This text engages with cutting-edge debates and makes conceptual innovations without any sacrifice to clarity or accessibility of style. It will appeal to a wide audience, including undergraduates, postgraduates and academics working or studying in the area of work and the organisation of work, as well as practitioners working in the area of human resources and management generally.
This thorough revision of Babbie's standard-setting text presents a succinct, straightforward introduction to the field of research methods as practiced by social scientists. Contemporary examples, such as terrorism, Alzheimer's disease, anti-gay prejudice and education, and the legalization of marijuana, introduce students to the "how-tos" and "whys" of social research methods. With increased emphasis on qualitative research and practical applications, this edition is authoritative yet student-friendly and engaging enough to help students connect the dots between the world of social research and the real world. Available with InfoTrac (R) Student Collections http://gocengage.com/infotrac.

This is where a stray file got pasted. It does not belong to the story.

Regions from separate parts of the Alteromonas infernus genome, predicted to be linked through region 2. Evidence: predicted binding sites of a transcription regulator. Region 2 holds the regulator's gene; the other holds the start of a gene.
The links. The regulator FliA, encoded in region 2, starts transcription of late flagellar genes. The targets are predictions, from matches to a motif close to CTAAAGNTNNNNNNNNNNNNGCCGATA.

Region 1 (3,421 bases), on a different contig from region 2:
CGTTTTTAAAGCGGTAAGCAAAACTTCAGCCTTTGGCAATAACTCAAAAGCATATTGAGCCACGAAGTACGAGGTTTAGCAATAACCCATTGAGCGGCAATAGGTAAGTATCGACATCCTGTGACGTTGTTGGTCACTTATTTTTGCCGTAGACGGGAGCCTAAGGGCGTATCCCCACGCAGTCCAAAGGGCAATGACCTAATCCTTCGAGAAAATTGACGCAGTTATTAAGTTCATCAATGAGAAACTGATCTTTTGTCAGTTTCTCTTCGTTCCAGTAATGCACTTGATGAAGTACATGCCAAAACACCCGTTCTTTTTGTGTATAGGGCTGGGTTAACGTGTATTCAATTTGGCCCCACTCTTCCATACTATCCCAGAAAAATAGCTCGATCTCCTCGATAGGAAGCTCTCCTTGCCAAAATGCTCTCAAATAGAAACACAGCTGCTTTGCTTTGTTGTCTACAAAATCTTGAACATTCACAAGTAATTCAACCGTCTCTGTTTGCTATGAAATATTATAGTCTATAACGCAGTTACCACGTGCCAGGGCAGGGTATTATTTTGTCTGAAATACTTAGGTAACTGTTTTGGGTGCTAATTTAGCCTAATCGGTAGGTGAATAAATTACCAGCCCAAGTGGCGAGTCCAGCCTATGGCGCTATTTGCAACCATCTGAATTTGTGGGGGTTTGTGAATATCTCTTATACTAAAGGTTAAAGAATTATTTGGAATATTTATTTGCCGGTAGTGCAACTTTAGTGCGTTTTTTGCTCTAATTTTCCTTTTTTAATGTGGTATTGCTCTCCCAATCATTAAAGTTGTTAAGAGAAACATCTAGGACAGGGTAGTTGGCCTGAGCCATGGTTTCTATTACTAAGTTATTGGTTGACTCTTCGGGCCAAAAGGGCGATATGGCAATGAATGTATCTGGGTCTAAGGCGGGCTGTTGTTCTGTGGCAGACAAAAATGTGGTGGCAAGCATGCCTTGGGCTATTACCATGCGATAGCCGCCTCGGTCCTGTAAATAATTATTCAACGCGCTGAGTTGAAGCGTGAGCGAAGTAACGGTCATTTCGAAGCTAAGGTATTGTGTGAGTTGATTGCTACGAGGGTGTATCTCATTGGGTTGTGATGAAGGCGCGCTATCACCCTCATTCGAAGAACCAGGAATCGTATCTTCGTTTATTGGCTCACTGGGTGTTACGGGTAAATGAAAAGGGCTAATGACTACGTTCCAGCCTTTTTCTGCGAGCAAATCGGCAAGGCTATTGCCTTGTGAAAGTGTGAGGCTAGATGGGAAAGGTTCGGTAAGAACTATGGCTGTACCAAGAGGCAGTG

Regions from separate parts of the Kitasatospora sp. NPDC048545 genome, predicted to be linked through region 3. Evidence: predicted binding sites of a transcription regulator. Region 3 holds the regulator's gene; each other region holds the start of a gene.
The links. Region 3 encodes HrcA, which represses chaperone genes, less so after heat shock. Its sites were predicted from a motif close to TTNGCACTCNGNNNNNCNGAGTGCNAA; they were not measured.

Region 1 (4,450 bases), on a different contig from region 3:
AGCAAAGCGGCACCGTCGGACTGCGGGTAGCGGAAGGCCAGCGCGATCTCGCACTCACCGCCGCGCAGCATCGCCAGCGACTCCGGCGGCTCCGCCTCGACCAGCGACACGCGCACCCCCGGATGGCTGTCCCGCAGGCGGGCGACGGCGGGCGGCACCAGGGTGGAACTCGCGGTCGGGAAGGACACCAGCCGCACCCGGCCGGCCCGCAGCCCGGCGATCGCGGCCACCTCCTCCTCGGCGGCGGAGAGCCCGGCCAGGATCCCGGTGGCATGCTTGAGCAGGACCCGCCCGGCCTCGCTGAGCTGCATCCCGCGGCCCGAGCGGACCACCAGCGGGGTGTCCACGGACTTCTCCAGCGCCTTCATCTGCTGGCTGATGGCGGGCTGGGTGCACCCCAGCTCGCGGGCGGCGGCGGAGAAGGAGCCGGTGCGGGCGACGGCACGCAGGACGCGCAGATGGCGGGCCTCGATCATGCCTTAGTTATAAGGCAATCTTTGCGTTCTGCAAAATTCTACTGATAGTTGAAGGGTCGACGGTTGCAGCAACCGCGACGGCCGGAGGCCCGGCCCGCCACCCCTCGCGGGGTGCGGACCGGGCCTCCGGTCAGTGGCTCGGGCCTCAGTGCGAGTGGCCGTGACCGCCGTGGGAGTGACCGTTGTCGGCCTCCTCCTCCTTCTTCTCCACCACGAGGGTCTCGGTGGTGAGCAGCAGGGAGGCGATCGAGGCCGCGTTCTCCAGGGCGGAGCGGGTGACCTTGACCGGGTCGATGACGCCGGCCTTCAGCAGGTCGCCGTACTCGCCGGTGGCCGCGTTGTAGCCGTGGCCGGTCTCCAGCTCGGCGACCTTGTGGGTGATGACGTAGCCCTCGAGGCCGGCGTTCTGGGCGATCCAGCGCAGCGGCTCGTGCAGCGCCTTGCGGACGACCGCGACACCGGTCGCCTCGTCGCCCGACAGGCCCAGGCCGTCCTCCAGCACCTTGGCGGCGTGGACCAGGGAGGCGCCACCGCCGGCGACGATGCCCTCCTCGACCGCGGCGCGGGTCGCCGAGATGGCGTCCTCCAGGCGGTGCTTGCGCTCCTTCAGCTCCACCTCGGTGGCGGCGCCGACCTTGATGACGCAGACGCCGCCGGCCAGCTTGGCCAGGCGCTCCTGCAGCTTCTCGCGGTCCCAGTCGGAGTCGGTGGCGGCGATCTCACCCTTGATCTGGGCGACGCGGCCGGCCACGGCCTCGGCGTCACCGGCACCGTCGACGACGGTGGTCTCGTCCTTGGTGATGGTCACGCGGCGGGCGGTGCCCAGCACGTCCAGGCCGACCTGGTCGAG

These `interventions' are spurred by what in South Africa today is a buzz-phrase: social cohesion. The term, or concept, is bandied about with little reflection by leaders or spokespeople in politics, business, labour, education, sport, entertainment and the media. Yet, who would not wish to live in a socially cohesive society? How, then, do we apply the ideal in the daily round when diversity of language, religion, culture, race and the economy too often supersedes our commitment to a common citizenry? How do we live together rather than live apart? Such questions provoke the purpose of these interventions. The interventions - essays, which are short, incisive, at times provocative - tackle issues that are pertinent to both living together and living apart: equality/inequality, public pronouncement, xenophobia, safety, chieftaincy in modernity, gender-based abuse, healing, the law, education, identity, sport, new `national' projects, the role of the arts, South Africa in the world. In focusing on such issues, the essays point towards the making of a future, in which a critical citizenry is key to a healthy society. Contributors include leading academics and public figures in South Africa today: Christopher Ballantine, Ahmed Bawa, Michael Chapman, Jacob Dlamini, Jackie Dugard, Kira Erwin, Nicole Fritz, Michael Gardiner, Gerhard Mare, Monique Marks, Rajend Mesthrie, Bonita Meyersfeld, Leigh-Ann Naidoo, Njabulo S. Ndebele, Kathryn Pillay, Faye Reagon, Brenda Schmahmann, Himla Soodyall, David Spurrett and Thuto Thipe.